Dean Berry was a distinguished twentieth century Adelaide architect who played a leading role in the restoration of significant heritage buildings whilst also designing buildings in the modern style. He has been described as ‘one of South Australia’s finest sons’ (National Trust 1986: 3).
Dean Walter Berry was born in North Adelaide on 28 January 1904 to Walter Whyte Berry and Amy Dean Berry. He was the great-grandson of John Stokes Bagshaw, a South Australian pioneer and industrialist (South Australian Biographies 1980: 10). He married Catherine Barker in 1926 with whom he had three daughters, Ann, Tricia and Mary; living at Prospect. Berry enjoyed tennis, riding and golf and was a member of the Amateur Sports Club, Royal Adelaide Golf Club, Adelaide Club and the Commonwealth Club (Who’s Who 1983: 99). Dean Berry died on 8 May 1986.
Educated at St Peter’s College, Berry was a keen tennis player and represented the school in intercollegiate athletics (‘Structure Designers’ 1929: 10). He was articled to architect Eric McMichael on 4 February 1921 for four years. Whilst an articled pupil he studied architecture in the evenings at the South Australian School of Mines and Industries under Louis Laybourne Smith and was fascinated by architectural history, a subject at which he excelled. Following their marriage Dean and Catherine Berry travelled to Europe, England, America and Canada during 1926 and 1927 ‘to discover the things I’d read about in my architectural history studies’ (Berry 1981: 4). On this tour he attended the Royal Institute of British Architects (RIBA) annual conference in London where he met architectural historian Sir Bannister Fletcher (Berry 1981: 7).
On their return to Adelaide in 1928 Berry established his own architectural practice. However as this was during the Depression, only minor works came his way. By 1935 Ron Shepherd, a former colleague from McMichael’s office, had joined the practice, as well as an articled pupil, Reg Whitlam. Soon after, Stephen Gilbert came to the office and in 1938 became a partner with the practice renamed Berry & Gilbert. Also in 1938, Brian Polomka began working as a junior draftsman in the office thus beginning a long association between Berry, Gilbert and Polomka. Edgar Barker, Berry’s brother-in-law, was brought into the practice during this period to specialise in the engineering of the buildings.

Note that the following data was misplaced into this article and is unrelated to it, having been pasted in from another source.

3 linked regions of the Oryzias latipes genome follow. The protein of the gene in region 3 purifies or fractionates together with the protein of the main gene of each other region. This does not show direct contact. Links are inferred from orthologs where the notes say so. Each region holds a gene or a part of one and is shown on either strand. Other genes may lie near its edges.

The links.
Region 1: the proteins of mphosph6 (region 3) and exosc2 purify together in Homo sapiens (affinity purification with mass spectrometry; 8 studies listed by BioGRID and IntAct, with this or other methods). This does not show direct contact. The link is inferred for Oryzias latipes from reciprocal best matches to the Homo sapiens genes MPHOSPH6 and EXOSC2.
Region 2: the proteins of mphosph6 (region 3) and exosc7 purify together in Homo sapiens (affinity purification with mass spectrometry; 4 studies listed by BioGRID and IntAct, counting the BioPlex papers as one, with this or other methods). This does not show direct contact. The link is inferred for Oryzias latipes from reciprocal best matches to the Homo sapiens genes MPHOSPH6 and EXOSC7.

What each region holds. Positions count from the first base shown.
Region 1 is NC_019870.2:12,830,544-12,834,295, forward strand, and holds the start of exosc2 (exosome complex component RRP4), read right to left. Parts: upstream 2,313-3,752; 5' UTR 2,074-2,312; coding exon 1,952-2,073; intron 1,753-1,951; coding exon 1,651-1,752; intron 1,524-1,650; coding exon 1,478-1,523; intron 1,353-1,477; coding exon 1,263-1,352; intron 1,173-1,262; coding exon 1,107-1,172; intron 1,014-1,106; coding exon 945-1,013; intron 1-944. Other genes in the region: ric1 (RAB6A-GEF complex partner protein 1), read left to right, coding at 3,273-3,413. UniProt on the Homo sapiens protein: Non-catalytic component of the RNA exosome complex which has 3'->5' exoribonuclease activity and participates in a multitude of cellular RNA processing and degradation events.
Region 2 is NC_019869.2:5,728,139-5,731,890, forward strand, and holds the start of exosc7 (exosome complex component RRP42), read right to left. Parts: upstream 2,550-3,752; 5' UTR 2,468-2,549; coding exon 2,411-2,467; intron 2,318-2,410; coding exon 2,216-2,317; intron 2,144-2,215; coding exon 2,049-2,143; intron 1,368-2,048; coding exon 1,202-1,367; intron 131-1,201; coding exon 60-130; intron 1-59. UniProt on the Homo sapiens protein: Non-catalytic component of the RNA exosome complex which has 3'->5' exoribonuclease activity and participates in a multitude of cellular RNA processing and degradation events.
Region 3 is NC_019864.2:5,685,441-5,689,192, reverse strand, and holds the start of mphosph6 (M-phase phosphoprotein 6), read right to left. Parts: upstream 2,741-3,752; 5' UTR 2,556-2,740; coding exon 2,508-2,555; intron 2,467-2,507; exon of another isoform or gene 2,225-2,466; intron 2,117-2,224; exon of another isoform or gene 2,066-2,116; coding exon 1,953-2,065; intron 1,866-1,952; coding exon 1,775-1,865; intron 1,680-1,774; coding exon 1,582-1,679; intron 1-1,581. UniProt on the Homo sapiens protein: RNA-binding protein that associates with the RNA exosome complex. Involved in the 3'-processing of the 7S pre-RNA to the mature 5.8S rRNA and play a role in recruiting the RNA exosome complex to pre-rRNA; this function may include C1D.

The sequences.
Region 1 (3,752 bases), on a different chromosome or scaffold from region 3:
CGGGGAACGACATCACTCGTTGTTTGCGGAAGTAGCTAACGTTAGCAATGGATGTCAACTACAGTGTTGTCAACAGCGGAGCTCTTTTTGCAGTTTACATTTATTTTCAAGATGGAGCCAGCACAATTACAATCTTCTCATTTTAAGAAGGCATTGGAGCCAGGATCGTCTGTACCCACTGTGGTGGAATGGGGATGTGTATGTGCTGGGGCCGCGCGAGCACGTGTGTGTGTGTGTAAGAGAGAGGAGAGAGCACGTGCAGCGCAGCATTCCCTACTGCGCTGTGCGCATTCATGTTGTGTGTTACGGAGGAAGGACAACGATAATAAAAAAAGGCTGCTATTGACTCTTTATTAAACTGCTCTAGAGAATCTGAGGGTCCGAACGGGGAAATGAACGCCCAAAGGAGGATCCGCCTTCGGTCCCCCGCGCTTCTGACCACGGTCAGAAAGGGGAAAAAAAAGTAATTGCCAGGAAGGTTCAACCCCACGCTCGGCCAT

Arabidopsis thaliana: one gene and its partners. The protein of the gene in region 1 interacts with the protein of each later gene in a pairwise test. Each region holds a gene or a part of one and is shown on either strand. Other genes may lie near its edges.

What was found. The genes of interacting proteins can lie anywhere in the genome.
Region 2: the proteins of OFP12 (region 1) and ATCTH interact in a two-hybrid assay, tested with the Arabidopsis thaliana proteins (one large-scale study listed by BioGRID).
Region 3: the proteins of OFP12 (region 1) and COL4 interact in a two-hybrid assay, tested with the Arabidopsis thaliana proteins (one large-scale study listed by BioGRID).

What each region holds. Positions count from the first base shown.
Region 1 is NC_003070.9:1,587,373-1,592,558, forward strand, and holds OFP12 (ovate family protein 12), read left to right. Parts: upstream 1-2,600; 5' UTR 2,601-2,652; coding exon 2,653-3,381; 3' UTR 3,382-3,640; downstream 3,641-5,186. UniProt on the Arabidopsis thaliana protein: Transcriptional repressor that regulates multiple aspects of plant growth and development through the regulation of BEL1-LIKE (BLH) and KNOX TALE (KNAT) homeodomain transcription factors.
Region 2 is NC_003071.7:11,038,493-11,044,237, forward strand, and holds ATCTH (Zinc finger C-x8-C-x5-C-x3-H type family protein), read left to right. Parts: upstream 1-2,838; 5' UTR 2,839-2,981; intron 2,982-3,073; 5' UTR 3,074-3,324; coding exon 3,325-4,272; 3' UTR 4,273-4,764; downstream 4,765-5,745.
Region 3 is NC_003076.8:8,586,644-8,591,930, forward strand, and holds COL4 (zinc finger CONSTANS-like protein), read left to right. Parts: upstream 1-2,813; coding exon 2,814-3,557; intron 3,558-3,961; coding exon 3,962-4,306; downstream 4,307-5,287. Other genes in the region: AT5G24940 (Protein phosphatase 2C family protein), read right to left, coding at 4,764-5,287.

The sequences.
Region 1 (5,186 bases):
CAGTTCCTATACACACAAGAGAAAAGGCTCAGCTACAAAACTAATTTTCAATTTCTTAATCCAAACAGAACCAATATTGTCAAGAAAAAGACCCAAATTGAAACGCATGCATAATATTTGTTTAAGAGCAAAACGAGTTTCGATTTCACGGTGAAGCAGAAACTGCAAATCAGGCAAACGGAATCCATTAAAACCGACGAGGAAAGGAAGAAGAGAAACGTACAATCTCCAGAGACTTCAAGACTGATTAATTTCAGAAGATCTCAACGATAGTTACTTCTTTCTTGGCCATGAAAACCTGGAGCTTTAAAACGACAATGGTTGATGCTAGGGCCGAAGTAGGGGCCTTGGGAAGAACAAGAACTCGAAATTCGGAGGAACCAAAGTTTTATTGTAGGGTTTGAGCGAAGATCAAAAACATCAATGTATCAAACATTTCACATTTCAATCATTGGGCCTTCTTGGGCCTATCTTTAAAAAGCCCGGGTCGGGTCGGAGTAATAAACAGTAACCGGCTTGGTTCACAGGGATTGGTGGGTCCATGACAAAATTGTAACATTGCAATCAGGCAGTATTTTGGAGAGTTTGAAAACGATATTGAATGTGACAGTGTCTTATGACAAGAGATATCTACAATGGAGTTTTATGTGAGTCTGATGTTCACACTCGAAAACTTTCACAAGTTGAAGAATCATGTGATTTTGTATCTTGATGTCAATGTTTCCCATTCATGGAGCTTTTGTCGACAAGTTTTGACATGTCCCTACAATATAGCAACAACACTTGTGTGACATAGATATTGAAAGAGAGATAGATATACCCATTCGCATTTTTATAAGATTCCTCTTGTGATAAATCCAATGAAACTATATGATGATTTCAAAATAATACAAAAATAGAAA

When World War Two broke out all practice members joined the armed services and Berry closed the office transferring outstanding jobs to fellow Adelaide architect and World War One veteran George Gavin Lawson. From 1942 to 1945 Berry served as a Flight Lieutenant in the Royal Australian Air Force (South West Pacific Area). By 1945, on the partners return from war, the office was re-opened. Dean Berry continued his overseas travels after the war and in 1952 left on a six month study tour of Europe (‘Notes and News’ 1952: 52) where he represented the Royal Australian Institute of Architects (RAIA) at the RIBA 1952 Conference in Edinburgh, Scotland.
In 1959, with the addition of Brian Polomka as a partner in the practice, the firm was renamed Berry, Gilbert and Polomka Architects. Polomka became the sole director from 1972 to 1982 with Berry acting as a consultant until June 1983 (Obituary 1986). Brian Riches joined the office and in 1981 the practice was re-constituted as Berry, Polomka, Riches & Gilbert Pty. Ltd. In 1986 the firm became part of Woodhead and was completely absorbed by 1988.
When the Architect’s Registration Act came into being in 1939, Berry became the second Registered Architect in South Australia (Berry 1981: 20). He was a member of the Architects Board of SA between 1940 and 1973 (except during his War Service) serving as Chairman from 1946 to 1973. He was an active member of the South Australian Institute of Architects (SAIA), being admitted as an Associate in 1925. From 1929 to 1956 he was a member of the Council of the SAIA, Vice President from 1937 to 1939 and President from 1939 to 1941. Berry was also a member of the Council of the Royal Australian Institute of Architects (RAIA) from 1946 to 1952. He was made an Associate member of the RAIA in 1930, elected Fellow in 1937 and Life Fellow in 1972. From 1946 to 1967 he served on RAIA’s Board of Architectural Education and was Chairman of this board from 1960 to 1967.